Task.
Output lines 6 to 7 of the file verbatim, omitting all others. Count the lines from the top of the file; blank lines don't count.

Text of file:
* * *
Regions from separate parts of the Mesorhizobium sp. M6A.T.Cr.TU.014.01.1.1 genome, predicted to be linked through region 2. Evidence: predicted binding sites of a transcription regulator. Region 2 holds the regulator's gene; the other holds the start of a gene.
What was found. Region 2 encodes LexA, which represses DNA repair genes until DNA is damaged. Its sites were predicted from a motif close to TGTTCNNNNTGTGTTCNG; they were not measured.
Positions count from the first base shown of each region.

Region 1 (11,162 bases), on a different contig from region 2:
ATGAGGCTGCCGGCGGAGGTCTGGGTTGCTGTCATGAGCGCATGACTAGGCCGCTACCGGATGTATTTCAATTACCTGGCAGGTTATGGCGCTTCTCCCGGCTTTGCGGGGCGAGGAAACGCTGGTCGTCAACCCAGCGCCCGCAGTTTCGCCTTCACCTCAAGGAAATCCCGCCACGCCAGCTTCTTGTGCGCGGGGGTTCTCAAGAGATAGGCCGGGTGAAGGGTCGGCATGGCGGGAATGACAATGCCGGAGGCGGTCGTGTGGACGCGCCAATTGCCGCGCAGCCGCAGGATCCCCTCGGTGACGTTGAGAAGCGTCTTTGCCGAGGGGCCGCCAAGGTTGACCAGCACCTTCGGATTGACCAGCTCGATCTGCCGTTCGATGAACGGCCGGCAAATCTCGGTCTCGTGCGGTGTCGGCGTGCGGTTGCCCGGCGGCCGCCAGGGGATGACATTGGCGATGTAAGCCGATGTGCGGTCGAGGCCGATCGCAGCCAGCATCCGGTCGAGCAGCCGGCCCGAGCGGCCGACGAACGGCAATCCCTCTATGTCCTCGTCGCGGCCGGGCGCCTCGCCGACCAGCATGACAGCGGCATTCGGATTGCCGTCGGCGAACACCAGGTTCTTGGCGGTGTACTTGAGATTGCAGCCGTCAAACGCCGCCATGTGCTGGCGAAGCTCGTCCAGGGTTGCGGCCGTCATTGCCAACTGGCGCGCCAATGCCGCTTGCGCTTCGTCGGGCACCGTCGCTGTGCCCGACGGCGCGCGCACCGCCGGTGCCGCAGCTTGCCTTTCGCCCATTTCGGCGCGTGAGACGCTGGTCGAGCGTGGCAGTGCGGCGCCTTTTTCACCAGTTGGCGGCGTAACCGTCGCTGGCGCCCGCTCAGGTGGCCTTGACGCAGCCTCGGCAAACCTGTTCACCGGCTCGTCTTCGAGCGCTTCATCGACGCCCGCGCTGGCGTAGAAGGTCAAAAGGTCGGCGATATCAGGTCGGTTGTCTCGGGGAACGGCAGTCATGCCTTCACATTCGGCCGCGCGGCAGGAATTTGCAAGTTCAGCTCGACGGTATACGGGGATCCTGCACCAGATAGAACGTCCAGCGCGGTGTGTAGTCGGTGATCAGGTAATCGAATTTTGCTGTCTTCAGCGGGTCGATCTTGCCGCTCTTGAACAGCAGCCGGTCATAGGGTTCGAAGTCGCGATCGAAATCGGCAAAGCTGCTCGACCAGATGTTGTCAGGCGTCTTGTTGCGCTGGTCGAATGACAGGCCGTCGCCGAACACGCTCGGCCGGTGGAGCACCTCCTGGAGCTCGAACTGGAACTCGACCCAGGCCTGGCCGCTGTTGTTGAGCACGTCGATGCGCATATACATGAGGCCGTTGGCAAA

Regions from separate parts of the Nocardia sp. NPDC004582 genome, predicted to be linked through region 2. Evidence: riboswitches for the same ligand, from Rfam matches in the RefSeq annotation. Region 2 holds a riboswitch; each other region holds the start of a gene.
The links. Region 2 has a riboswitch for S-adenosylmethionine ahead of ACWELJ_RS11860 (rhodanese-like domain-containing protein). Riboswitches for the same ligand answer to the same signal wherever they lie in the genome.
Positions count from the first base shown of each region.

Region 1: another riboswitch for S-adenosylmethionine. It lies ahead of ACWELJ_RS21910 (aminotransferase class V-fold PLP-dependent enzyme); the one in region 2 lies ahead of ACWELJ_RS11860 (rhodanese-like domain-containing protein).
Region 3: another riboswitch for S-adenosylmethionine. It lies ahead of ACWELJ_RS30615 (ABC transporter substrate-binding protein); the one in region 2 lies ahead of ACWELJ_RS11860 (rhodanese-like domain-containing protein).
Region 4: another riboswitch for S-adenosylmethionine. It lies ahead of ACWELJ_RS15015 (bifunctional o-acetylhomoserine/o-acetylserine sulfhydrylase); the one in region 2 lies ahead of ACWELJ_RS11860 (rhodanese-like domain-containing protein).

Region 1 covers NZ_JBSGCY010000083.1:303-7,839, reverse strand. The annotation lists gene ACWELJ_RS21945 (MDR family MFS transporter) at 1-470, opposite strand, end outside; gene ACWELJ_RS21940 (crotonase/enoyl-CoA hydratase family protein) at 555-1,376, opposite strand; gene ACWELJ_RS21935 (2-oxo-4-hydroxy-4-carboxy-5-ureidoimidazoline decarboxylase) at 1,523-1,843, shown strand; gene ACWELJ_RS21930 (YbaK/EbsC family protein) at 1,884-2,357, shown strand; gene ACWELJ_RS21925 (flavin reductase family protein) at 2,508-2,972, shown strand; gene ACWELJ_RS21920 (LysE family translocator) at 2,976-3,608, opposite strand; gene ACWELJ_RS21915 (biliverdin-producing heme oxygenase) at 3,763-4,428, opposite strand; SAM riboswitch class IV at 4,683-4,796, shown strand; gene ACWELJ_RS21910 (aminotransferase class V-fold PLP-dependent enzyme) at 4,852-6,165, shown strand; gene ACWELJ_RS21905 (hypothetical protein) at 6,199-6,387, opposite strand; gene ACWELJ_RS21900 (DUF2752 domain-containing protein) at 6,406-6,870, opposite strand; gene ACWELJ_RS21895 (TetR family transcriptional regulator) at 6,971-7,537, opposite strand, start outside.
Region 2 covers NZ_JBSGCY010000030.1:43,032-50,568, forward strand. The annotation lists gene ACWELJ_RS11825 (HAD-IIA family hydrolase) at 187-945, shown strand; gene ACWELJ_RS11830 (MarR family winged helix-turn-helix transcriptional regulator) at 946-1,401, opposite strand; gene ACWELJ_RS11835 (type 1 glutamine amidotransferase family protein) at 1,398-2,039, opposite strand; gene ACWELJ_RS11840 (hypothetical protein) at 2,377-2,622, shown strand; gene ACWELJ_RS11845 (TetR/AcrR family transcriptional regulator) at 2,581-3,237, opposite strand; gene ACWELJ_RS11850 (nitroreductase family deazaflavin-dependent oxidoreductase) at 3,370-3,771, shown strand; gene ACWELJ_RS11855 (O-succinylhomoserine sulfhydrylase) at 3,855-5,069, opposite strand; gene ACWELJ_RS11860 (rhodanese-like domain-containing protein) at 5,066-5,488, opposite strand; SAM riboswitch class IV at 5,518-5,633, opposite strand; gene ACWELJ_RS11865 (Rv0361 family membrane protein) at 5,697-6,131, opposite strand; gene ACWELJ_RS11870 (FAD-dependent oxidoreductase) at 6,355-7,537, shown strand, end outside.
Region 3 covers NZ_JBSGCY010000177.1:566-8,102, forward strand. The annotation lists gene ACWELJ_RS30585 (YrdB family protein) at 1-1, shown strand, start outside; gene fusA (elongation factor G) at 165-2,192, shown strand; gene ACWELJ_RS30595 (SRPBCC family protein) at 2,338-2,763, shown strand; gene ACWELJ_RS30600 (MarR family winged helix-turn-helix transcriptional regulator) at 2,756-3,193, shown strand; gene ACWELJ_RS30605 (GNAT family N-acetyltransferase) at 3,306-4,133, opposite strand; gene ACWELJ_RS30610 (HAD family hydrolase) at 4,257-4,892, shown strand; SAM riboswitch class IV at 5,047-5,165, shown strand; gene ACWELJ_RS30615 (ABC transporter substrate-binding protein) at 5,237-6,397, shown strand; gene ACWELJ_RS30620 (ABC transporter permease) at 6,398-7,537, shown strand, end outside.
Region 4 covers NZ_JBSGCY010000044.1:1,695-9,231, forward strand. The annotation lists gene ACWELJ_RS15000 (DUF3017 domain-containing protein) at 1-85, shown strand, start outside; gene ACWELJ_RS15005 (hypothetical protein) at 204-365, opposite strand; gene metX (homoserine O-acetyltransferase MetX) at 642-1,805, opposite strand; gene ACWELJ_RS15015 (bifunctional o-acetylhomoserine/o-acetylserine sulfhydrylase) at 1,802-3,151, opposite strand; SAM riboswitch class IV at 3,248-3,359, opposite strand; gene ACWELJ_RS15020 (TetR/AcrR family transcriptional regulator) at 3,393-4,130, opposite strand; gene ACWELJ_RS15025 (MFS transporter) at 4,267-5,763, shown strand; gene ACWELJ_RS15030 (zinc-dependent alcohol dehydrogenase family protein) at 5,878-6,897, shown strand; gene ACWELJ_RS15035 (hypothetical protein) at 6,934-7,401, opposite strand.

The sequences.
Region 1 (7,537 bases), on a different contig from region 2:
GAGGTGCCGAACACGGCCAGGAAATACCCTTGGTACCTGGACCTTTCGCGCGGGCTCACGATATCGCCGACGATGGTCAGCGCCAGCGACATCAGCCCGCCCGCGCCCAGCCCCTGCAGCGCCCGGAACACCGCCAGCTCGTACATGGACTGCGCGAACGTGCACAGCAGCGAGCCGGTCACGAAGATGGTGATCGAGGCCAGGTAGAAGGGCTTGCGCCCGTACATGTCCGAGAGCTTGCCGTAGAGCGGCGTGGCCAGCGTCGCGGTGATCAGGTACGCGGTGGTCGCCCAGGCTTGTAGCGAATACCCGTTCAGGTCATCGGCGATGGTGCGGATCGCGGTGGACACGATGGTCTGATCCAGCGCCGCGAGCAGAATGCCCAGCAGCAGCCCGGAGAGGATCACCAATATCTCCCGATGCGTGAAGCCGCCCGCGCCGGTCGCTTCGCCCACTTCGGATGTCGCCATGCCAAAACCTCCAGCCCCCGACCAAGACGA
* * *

Regions from separate parts of the Nocardia sp. NPDC004582 genome, predicted to be linked through region 2. Evidence: riboswitches for the same ligand, from Rfam matches in the RefSeq annotation. Region 2 holds a riboswitch; each other region holds the start of a gene.
The links. Region 2 has a riboswitch for S-adenosylmethionine ahead of ACWELJ_RS11860 (rhodanese-like domain-containing protein). Riboswitches for the same ligand answer to the same signal wherever they lie in the genome.